A couple of posts over at caught my eye. Discusses the touchy subject of writers, asking whether there really are times when creativity dries up and the muse heads south for an extended holiday, or is it just an excuse not to write. I hate to sit on the fence, but I suspect it is a little of both.
Block can be interpreted in two ways. On one hand there are times when a writer sits in front of a blank page and simply can not think of a single thing to say. Even composing a shopping list would be a challenge. On the other hand, sometimes the words will flow, but they are uninspired, formulaic and unoriginal.
The first problem could be blamed on laziness, although I think it would be more charitable to say a lack of a disciplined routine is the problem. Whatever your viewpoint, it is true that simply getting into the habit of writing everyday is the solution. Yes, write everyday, even if it is for no purpose. It may take a while to make writing part of your everyday routine, but once you do, you will find you rarely sit down in front of that blank page with nothing to say.
The second problem is more difficult to solve, but all too common. Some days, it seems impossible to find the right words or to think of ideas, characters, themes. Conjuring up an elusive muse can be hard, but once again having a daily writing routine will help enormously. If you are used to sitting down and producing x number of words a day, you will be able to do that. No, they won’t be the best words you have ever strung together, but first drafts rarely are* and that doesn’t matter. You can always come back the next day to edit and rewrite and hopefully improve your initial piece of work.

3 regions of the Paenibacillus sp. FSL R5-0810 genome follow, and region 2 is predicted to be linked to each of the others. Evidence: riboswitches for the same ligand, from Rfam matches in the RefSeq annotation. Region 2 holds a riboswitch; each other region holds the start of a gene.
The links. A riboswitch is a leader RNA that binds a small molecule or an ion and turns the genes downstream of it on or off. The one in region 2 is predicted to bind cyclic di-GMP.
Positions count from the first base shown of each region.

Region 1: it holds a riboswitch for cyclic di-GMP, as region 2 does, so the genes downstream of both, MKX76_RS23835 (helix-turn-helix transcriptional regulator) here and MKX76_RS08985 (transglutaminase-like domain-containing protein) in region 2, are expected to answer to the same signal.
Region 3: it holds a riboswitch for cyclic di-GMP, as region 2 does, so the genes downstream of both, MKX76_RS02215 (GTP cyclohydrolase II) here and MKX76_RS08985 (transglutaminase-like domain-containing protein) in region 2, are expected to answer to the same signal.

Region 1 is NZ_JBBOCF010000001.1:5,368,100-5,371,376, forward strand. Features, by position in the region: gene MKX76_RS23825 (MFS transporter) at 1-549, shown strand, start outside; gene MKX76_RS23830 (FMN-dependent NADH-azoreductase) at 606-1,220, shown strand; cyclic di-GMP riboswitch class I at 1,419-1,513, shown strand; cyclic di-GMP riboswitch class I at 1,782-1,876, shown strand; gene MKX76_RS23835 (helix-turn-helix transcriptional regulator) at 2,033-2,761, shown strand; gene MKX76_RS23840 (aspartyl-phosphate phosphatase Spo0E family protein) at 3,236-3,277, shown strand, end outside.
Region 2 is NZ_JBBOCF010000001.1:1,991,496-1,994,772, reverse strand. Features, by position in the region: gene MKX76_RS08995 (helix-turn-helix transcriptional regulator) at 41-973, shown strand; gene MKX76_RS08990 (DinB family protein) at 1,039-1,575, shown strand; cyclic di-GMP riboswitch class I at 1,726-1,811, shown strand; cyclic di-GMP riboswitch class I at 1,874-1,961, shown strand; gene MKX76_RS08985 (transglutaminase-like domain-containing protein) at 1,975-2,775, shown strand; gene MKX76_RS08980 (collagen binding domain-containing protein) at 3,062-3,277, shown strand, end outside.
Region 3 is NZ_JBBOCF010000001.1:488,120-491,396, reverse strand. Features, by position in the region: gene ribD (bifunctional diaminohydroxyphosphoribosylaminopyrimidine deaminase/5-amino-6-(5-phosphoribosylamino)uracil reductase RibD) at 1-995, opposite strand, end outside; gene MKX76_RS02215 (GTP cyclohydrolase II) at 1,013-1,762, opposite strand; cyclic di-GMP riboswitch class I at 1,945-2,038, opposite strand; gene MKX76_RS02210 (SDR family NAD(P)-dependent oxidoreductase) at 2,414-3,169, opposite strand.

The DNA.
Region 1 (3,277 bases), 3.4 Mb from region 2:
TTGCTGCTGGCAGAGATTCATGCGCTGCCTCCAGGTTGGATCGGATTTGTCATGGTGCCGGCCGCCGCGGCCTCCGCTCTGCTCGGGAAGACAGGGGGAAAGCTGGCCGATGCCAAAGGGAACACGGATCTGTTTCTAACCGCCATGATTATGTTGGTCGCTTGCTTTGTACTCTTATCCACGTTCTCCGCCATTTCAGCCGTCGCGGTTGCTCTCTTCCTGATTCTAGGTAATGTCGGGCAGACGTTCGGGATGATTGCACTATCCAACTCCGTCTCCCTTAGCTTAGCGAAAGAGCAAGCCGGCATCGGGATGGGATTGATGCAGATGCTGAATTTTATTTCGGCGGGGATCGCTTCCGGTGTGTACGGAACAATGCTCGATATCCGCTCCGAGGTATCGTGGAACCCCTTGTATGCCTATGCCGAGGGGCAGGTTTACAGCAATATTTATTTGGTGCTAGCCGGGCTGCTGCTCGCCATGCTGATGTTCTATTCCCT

But what do I write about everyday, I hear you ask. It really doesn’t matter is the simple answer. Keep a diary or weblog, write opinion pieces about events in the news. Visit any of the numerous websites which provide helpful writing prompts (I occasionally include those here) Write the first thing that comes into your head. Describe an everyday object, or the view from your window. Anything, as long as you make the effort to sit down for a set time every day and write.
One final word for participants: If (like me) you found yourself stuck, unable to take your plot any further, don’t despair, because you always can buy essays papers! Remember isn’t about quality of writing, it’s about quantity. Don’t even think of trying to introduce clever plot twists, or witty and insightful dialogue. Just write. Spend some time describing your characters’ back stories, you never know, that may give you an idea about how to take them forward. (It worked for me when I found my plot had a beginning and end but no middle.) Or, send them for a walk, to the pub, involve one or several of them in a conversation with a minor character. Go into more detail about the location/s you have set your novel in, provide some history, culture, local colour. Just do something to get the words onto the paper, you can always delete them when you get around to rewriting, and nine times out of ten you will find the act of writing will give you the momentum to fill the gaps in your plot.